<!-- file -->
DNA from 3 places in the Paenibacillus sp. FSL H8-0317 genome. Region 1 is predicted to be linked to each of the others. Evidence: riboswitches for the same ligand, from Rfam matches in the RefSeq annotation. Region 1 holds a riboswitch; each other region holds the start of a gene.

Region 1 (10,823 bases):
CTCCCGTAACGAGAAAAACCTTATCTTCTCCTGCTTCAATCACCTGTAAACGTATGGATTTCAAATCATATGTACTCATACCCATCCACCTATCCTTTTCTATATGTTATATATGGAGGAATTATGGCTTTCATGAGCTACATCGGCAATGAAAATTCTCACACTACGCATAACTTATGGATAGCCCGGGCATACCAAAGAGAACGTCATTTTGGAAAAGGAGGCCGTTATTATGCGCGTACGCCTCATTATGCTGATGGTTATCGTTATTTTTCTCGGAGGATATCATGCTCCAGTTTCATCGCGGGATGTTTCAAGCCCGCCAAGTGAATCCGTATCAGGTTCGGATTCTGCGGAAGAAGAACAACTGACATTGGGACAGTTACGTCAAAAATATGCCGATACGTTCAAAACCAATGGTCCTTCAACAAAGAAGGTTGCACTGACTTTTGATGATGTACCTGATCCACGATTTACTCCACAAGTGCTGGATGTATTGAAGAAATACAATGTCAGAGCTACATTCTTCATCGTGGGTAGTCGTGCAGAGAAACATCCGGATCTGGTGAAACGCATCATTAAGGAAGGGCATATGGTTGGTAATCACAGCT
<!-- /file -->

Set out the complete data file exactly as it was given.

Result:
DNA from 3 places in the Paenibacillus sp. FSL H8-0317 genome. Region 1 is predicted to be linked to each of the others. Evidence: riboswitches for the same ligand, from Rfam matches in the RefSeq annotation. Region 1 holds a riboswitch; each other region holds the start of a gene.

Region 1 (10,823 bases):
CTCCCGTAACGAGAAAAACCTTATCTTCTCCTGCTTCAATCACCTGTAAACGTATGGATTTCAAATCATATGTACTCATACCCATCCACCTATCCTTTTCTATATGTTATATATGGAGGAATTATGGCTTTCATGAGCTACATCGGCAATGAAAATTCTCACACTACGCATAACTTATGGATAGCCCGGGCATACCAAAGAGAACGTCATTTTGGAAAAGGAGGCCGTTATTATGCGCGTACGCCTCATTATGCTGATGGTTATCGTTATTTTTCTCGGAGGATATCATGCTCCAGTTTCATCGCGGGATGTTTCAAGCCCGCCAAGTGAATCCGTATCAGGTTCGGATTCTGCGGAAGAAGAACAACTGACATTGGGACAGTTACGTCAAAAATATGCCGATACGTTCAAAACCAATGGTCCTTCAACAAAGAAGGTTGCACTGACTTTTGATGATGTACCTGATCCACGATTTACTCCACAAGTGCTGGATGTATTGAAGAAATACAATGTCAGAGCTACATTCTTCATCGTGGGTAGTCGTGCAGAGAAACATCCGGATCTGGTGAAACGCATCATTAAGGAAGGGCATATGGTTGGTAATCACAGCT